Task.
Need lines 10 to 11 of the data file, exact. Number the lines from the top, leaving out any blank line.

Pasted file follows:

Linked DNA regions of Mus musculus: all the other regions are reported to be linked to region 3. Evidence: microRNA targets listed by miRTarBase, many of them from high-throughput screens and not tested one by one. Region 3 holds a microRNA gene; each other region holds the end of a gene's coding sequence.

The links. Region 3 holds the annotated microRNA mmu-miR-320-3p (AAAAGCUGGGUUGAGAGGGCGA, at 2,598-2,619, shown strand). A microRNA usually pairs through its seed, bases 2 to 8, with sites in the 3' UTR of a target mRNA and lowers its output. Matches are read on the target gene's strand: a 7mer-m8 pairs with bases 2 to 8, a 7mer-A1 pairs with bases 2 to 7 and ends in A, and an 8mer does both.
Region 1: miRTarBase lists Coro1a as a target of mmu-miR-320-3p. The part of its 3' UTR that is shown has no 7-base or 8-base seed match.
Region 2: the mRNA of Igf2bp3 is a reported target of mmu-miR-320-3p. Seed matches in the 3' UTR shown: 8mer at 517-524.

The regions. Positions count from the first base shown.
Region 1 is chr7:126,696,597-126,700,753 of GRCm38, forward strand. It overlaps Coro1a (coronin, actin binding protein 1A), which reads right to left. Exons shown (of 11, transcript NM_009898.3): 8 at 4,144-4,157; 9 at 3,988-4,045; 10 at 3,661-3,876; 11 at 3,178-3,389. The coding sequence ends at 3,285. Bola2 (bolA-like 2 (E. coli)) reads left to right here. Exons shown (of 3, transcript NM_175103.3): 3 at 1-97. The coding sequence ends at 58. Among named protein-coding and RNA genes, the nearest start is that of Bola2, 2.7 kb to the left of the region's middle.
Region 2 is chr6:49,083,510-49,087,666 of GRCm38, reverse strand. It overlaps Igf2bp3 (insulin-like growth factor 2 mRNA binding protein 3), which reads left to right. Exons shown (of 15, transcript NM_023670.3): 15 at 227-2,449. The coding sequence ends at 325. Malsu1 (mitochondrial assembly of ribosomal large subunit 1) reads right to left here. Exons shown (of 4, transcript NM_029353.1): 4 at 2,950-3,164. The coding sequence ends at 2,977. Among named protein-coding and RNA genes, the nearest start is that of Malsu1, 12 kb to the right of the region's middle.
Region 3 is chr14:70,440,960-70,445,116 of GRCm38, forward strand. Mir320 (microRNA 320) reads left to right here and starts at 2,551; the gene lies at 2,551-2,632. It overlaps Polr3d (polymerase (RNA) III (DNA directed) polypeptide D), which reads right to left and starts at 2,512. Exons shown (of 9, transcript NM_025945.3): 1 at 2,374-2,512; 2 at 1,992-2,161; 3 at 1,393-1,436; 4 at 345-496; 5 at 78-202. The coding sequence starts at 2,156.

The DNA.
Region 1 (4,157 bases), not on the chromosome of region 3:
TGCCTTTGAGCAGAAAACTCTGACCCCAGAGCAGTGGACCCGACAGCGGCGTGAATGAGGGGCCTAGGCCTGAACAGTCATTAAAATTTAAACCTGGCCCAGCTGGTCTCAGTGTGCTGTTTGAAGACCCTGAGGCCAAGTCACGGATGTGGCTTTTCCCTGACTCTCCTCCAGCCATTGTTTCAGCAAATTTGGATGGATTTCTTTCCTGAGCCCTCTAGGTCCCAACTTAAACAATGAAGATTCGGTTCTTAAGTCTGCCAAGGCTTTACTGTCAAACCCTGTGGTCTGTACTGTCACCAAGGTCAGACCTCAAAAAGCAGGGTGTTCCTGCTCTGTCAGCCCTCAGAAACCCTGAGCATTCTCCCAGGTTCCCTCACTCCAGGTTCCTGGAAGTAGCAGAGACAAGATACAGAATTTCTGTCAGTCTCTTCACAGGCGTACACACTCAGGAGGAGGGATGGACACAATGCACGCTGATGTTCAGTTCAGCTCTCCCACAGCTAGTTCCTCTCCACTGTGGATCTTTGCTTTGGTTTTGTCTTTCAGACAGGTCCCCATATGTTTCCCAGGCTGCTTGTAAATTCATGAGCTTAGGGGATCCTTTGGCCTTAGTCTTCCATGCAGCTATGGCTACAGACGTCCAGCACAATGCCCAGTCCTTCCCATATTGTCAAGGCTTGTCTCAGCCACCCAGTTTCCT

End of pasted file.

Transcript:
Region 1 (4,157 bases), not on the chromosome of region 3:
TGCCTTTGAGCAGAAAACTCTGACCCCAGAGCAGTGGACCCGACAGCGGCGTGAATGAGGGGCCTAGGCCTGAACAGTCATTAAAATTTAAACCTGGCCCAGCTGGTCTCAGTGTGCTGTTTGAAGACCCTGAGGCCAAGTCACGGATGTGGCTTTTCCCTGACTCTCCTCCAGCCATTGTTTCAGCAAATTTGGATGGATTTCTTTCCTGAGCCCTCTAGGTCCCAACTTAAACAATGAAGATTCGGTTCTTAAGTCTGCCAAGGCTTTACTGTCAAACCCTGTGGTCTGTACTGTCACCAAGGTCAGACCTCAAAAAGCAGGGTGTTCCTGCTCTGTCAGCCCTCAGAAACCCTGAGCATTCTCCCAGGTTCCCTCACTCCAGGTTCCTGGAAGTAGCAGAGACAAGATACAGAATTTCTGTCAGTCTCTTCACAGGCGTACACACTCAGGAGGAGGGATGGACACAATGCACGCTGATGTTCAGTTCAGCTCTCCCACAGCTAGTTCCTCTCCACTGTGGATCTTTGCTTTGGTTTTGTCTTTCAGACAGGTCCCCATATGTTTCCCAGGCTGCTTGTAAATTCATGAGCTTAGGGGATCCTTTGGCCTTAGTCTTCCATGCAGCTATGGCTACAGACGTCCAGCACAATGCCCAGTCCTTCCCATATTGTCAAGGCTTGTCTCAGCCACCCAGTTTCCT